Nearly two years after delivering its sprawling two-CD set epic The Fragile,Nine Inch Nails drops another aural—and visual—extravaganza. A souvenirof its lauded 2000 “Fragility v2.0” tour, And All That Could HaveBeen is a multi-media cornucopia of product that comes at us in a vividlydynamic DVD and in two CD packages—a straight-up live album and a limitededition set that sports a worthwhile EP, titled Still, of “deconstructed”tracks, new instrumentals and the gentle but disquietingly ambient new songfrom which the project takes its title. But in any medium, the greatest successhere is in capturing the power of NIN’s live shows, which in many wayshave always surpassed the studio albums Trent Reznor producers under that moniker.In concert, Reznor and his mates lose the occasionally stifling perfectionismthey pursue in the studio and let loose with a different kind of energy anddynamic punch that gives the 16 career-spanning concert tracks a looser, warmertype of vitality.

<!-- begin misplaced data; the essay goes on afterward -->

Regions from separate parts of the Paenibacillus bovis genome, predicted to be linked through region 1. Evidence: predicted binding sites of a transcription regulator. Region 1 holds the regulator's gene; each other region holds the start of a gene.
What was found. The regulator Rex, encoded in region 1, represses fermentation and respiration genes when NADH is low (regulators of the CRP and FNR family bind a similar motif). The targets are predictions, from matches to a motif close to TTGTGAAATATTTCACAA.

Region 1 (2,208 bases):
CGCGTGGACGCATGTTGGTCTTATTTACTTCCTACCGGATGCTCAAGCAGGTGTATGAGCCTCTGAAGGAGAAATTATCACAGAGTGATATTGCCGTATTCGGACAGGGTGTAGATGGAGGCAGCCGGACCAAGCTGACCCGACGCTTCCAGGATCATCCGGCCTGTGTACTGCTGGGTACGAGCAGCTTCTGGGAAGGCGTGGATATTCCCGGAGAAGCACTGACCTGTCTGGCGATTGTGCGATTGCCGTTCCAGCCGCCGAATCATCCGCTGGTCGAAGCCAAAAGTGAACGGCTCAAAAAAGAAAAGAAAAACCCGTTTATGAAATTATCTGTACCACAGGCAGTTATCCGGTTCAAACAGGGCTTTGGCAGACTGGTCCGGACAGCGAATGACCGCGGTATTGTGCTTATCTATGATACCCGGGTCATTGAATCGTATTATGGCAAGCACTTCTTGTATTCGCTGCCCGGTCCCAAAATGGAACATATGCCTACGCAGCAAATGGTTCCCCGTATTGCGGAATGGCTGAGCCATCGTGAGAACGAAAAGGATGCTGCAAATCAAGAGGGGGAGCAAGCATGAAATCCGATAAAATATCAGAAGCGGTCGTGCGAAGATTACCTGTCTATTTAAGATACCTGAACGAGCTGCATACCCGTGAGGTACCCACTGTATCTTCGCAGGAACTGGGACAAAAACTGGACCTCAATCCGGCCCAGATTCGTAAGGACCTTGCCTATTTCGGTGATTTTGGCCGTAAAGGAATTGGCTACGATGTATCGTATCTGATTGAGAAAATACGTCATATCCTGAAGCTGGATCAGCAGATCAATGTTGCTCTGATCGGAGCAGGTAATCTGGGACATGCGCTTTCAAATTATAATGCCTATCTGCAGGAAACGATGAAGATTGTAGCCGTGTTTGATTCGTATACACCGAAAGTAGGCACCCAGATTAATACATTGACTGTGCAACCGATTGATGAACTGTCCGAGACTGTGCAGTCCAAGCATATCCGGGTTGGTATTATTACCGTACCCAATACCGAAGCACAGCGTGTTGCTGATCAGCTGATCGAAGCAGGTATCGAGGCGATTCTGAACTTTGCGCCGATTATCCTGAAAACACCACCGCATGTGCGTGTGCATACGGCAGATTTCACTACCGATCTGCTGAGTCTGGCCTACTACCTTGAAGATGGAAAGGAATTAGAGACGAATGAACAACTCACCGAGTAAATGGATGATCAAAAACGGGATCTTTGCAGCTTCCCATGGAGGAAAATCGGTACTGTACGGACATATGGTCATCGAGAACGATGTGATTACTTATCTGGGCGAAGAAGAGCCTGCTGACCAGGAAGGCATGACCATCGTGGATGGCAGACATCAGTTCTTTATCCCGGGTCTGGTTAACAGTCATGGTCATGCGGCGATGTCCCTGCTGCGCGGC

Angst-filled rockers like “Terrible Lie,” “Head Like a Hole”and “Star******s, Inc.,” for instance, blaze along at a breathless,headbanging pace, while quieter songs such as “The Great Below,” “Piggy”and the majestically painful show closer “Hurt” get the chance tobreathe with the kind of genuineness that’s only hinted at in their studioincarnations. And “Closer” has a raw, soulful quality that nearlyreinvents one of NIN’s biggest hits. The video, meanwhile, documents allthe inventive lighting effects and occasionally disturbing imagery of the showRolling Stone picked as Best Tour of the Year in 2000; the DVD, of course,adds plenty of extras, including mostly insightful commentary from Reznor. Mostperformers regard live albums and videos as stopgap measures or contractualfulfillments, but Reznor and company have used And All That Could Have Beenas an opportunity to make a sweeping creative statement that’s well worthconsuming in all of its varied forms.